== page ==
Binary Variable Version of Ethnicity[b]






aMain table entries are the parameter estimates, and numbers below them in parentheses are their standard errors.
bThis variable equals 1 if the dominant ethnic group constitutes at least 44 percent of the total national population, and zero otherwise.

The estimate for ß1 in the additive model is positive and almost three times the size of its standard error. That is, mobilization increases the probability of coups d'etat, as was anticipated. Such an outcome is consistent with the arguments put forward by Deutsch and Huntington, among others, that in the absence of political capacity or institutionalization, mobilization is likely to be destabilizing. Remember that this interpretation of the estimate for ß1 is predicated on the assumption that both the recency of national independence and the decolonization process imply a generally low degree of institutional longevity in black Africa.

Finally, the estimate for ß2 in the additive model is also positive and larger than (although not twice as large as) its standard error. This means that we can reject the widely held position that cultural heterogeneity is destabilizing. In fact, this estimate suggests that the probability of coups increases with the size of the largest ethnic group, which is consistent with the countervailing-powers hypothesis that it is ethnic dominance rather than ethnic heterogeneity that has destabilizing effects.

Having secured these basic estimates for equation (1), I examined scatterplots to see whether the assumption of linearity is unnecessarily strong. This process, along with estimates of equation (1) based on feasible nonlinear transformations of the independent variables, indicates that the effects of mobilization (M) are best treated as linear. In contrast, as is shown in the bottom two rows of Table 1, the effects of ethnic dominance (C) are best captured when a binary variable is created from that measure. The optimal fit was secured when size of the largest ethnic group was dichotomized just below the median, in the sense that this classification produces smaller residual sums of squares than others, and it also leaves two categories of equivalent size. I therefore created a binary variable equal to one if the largest group constituted at least 44 percent of the population (N = 16), and zero otherwise (N = 14).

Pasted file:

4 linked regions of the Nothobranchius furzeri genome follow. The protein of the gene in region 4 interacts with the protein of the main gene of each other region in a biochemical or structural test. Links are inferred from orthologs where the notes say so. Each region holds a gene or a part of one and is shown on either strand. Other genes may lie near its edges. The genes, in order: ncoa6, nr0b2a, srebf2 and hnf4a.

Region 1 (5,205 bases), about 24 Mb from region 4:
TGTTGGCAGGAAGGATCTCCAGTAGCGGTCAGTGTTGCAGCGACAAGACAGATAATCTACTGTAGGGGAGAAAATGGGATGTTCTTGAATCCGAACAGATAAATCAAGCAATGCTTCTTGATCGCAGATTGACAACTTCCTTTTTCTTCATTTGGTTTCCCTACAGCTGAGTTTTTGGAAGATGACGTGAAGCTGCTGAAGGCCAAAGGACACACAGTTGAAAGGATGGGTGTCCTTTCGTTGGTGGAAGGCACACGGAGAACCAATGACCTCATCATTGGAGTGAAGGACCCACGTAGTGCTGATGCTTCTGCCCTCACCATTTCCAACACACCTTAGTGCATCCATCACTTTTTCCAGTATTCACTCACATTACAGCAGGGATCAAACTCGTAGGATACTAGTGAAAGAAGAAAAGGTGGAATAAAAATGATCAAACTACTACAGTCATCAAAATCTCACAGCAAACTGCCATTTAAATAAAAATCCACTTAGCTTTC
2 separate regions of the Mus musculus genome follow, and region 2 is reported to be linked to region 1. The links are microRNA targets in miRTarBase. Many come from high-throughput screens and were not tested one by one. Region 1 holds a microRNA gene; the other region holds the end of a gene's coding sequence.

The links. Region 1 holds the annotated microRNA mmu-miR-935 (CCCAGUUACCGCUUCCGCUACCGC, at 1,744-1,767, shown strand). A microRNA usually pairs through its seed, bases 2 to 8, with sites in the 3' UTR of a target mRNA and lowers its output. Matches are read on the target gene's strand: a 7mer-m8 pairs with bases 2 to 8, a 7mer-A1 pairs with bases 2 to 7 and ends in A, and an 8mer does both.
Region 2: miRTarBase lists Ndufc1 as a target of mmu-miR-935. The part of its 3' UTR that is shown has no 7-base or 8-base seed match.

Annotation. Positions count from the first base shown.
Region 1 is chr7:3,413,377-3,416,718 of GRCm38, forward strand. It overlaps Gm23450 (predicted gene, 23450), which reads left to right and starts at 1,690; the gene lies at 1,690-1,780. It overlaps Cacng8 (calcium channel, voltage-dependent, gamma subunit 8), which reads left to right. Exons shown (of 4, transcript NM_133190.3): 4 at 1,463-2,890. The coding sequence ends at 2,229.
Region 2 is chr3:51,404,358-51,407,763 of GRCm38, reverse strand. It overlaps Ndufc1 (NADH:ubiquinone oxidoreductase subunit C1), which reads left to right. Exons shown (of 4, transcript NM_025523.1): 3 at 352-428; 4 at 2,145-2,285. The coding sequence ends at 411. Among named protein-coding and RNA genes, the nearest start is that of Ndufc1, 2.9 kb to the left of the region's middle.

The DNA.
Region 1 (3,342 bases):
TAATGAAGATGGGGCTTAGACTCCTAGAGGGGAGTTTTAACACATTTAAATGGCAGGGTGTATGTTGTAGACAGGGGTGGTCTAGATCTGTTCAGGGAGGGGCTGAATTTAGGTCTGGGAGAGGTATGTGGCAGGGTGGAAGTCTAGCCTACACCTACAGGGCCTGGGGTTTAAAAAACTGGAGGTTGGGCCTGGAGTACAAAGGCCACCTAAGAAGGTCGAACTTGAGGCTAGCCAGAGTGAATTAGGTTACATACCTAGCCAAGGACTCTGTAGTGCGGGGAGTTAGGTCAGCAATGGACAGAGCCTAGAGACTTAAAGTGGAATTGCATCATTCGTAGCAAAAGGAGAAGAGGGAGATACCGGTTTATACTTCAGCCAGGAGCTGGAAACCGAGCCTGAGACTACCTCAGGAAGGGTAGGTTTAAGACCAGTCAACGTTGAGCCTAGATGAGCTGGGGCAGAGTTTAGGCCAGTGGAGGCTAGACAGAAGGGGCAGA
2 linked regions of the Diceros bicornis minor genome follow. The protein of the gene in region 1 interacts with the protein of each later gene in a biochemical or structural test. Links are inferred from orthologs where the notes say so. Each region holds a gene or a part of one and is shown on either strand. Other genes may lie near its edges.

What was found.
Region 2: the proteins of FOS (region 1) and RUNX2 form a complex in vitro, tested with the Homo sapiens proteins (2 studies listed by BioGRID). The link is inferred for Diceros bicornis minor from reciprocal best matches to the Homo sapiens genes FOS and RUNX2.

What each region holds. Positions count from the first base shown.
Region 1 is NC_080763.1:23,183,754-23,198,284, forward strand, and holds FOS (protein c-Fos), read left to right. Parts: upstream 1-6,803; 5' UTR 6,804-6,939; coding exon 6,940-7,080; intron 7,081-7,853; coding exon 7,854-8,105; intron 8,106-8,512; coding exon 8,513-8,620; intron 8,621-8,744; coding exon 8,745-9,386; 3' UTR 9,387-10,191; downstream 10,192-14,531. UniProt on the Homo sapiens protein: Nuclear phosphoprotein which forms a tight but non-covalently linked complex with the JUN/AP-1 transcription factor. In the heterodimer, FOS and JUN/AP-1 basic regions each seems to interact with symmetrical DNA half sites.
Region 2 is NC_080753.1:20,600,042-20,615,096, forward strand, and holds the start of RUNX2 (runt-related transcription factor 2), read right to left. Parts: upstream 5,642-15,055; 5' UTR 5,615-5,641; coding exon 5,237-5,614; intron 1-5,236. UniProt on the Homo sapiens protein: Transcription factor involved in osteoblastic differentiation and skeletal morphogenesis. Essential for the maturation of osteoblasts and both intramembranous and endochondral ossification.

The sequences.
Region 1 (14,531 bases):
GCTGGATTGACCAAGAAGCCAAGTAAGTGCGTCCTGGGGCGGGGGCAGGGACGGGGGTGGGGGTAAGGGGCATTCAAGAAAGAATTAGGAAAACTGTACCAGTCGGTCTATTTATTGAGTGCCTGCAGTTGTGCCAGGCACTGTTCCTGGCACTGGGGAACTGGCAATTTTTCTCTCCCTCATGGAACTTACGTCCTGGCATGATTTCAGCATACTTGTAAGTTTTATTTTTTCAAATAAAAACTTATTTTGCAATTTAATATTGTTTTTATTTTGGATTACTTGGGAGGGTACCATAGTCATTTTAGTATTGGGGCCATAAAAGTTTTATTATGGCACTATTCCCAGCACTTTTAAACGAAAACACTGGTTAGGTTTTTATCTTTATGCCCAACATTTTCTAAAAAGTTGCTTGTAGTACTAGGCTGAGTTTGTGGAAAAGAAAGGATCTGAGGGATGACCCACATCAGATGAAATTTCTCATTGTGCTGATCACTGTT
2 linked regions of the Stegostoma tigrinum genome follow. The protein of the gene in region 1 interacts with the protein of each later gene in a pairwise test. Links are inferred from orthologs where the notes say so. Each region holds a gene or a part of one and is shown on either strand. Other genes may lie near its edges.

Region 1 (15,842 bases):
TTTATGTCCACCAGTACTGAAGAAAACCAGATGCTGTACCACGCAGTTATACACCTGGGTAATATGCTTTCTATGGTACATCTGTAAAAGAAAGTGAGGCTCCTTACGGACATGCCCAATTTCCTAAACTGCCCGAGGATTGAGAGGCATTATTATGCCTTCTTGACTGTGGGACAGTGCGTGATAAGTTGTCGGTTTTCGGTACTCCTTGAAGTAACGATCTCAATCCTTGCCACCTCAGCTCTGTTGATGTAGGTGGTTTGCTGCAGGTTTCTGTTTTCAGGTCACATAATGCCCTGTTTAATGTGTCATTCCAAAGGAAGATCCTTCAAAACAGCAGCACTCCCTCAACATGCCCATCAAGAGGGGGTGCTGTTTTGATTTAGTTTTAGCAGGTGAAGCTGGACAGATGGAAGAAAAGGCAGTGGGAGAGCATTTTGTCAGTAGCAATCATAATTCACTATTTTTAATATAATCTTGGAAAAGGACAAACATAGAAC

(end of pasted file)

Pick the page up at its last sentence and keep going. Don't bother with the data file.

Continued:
As is clear from the bottom panel of Table 1, the revised estimates still provide no support for the nonadditive argument (the joint effects of mobilization and cultural pluralism [ß3] do not differ meaningfully from zero). The revised estimates for the additive model do, however, produce a better fit (the R2 of .344 is increased by almost 90 percent over the earlier figure of .184), while the impact of social mobilization is similar in both versions of the additive model (the t-ratio for the revised estimate of ß1 is slightly larger).